goodbye begins

Wednesday, November 28, 2012

IMG_0131I don’t know how to say goodbye. So when I dropped Baby D off at his relative’s house for the very first ‘transitional’ visit, it just resulted in a big sobbing mess of a drive to the store where we walked around until it was pick-up time. The littles asked a lot of questions – why wasn’t Baby D’s mom and dad there, why was I crying, were we going back to get him, why was I crying…I don’t have the answers for the questions they’re really asking. All I know is this is the beginning of the end of Baby D’s time with our family, and I don’t know how to say goodbye.

I struggle with judgment. My standards of living are just that, MY standards. Just because this isn’t my culture or my practice doesn’t mean it’s wrong. Can I really say Baby D is better with strangers than with biological family just because they sweep less often than I do? It appears to be safe. Sanitary. His sister is there. He seems to really, really love it. It wasn’t a reaction I expected. I expected the visits would go fine; he’s pretty easy-going, and he’s not scared of strangers. I just didn’t expect his excitement. When I pick him up, he runs to meet me, arms outstretched, but then he jabbers away, telling me and showing me his surroundings. Look! a kitty! Look! a baby! Look! toys!

I struggle with fear. Can this woman take care of him? I’m sure she can. But will she love him? Will she cuddle him close and kiss his face all over? Will she play his lullaby CD when he goes to sleep? Will she smile when she gets him up in the morning? Will he fall asleep on her shoulder when he’s tired?

I struggle with grief over something that hasn’t yet happened. I imagine our sweet boy waking up in a strange house, going to sleep in a strange bed, wondering where the family he’s shared half of his life with is. Half his life. That’s how long he’s spent with us now. He’ll miss us. We’ll miss him.

It’s best. Really and truly. He has a sister that he deserves to know, that he deserves to build relationship with. Our kids are separated from their sister (and several other siblings too), and it is a trauma and loss that should be avoided if possible. There’s a chance here for these babies. If they are separated for long at this point, they will likely never be reunited. We want them to have a chance at a life together. They deserve to be with family.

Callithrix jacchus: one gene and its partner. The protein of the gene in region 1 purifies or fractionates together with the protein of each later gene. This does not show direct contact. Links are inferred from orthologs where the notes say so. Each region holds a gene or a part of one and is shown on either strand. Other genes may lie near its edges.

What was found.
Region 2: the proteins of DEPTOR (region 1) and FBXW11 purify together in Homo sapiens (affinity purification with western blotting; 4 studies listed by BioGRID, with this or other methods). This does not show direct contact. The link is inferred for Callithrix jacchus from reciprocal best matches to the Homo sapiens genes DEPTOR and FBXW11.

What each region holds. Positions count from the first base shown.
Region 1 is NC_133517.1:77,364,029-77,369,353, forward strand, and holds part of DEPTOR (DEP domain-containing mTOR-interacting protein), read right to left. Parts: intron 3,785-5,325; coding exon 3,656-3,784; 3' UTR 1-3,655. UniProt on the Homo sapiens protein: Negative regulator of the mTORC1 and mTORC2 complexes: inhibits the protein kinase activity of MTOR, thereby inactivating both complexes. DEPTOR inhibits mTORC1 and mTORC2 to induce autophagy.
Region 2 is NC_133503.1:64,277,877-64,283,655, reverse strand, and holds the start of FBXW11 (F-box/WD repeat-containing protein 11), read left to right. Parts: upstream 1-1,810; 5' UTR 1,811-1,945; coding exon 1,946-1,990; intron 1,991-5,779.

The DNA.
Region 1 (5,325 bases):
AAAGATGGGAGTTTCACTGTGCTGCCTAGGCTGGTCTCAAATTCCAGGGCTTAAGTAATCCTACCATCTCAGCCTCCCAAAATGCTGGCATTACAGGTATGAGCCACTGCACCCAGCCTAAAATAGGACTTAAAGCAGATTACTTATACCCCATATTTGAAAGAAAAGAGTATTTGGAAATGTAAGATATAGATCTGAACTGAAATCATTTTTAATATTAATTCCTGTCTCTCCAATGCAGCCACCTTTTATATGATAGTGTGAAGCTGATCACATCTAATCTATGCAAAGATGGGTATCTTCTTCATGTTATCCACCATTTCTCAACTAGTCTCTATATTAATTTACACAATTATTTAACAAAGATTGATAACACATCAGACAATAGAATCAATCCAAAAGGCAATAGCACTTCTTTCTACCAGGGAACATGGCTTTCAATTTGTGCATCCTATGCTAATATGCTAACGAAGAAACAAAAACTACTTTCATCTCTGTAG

I hate saying goodbye. I hate saying no to forever for this child who barely remembers a different reality than the one he lives at our house, but I also hate the idea of him saying goodbye to his first family. His family by birth. He’ll forget us completely, that much I do know. This will never be a cognizant memory for him. But we’ve loved him. We’ve loved him since he arrived here, and we’ve loved him well. I know that he knows what love feels like. And that counts for something.

mourn with those who mourn

Wednesday, November 21, 2012

Today, I bore witness to unimaginable grief. The kind of grief that literally caused everyone else in the room to turn their faces away. I don’t quite know how to process it. I’m uncertain in my prayers, in my feelings. Just when I think that this life we’ve been called to has caused us to plumb the depths of brokenness and pain, there’s something new. Tonight, I feel a bit broken myself. There are things you experience, things that you see that you can never erase from your mind, and this was one of those days.

Tomorrow, while I give thanks and celebrate with my family, I am acutely aware that there are others who are not feeling celebratory, who are dealing with grief and pain and anger and loss. I remember those who are spending the day without.

I think I’ve posted this before, but it bears posting again. This prayer is from Common Prayer: A Liturgy for Ordinary Radicals. It’s a prayer for the “Death of Someone Killed in the Neighborhood” That isn’t exactly what happened today, but it seems appropriate as well. Please take some time, pray with me, remember those who are struggling through this holiday weekend.

Lamb of God,
you take away the sins of the world.
Have mercy on us.
Grant us peace.

For the unbearable toil of our sinful world,
we plead for remission.
For the terror of absence from our beloved,
we plead for your comfort.
For the scandalous presence of death in your creation,
we plead for the resurrection.

Lamb of God,
you take away the sins of the world.
Have mercy on us.
Grant us peace.
Come, Holy Spirit, and heal all that is broken in our lives, in our streets, and in our world. In the name of the Father, and of the Son, and of the Holy Spirit. Amen.

music for the last Saturday of fall

Saturday, November 17, 2012

I always consider the Saturday before Thanksgiving to be the last Saturday of all. We run a Christmas tree farm, and we open the day after Thanksgiving, so Christmas comes in full swing that day. This is one of my favorite fall songs. (It’s not really about fall.) And I love A.A. Bondy a lot. If you’re not familiar with him – go ahead and get familiar.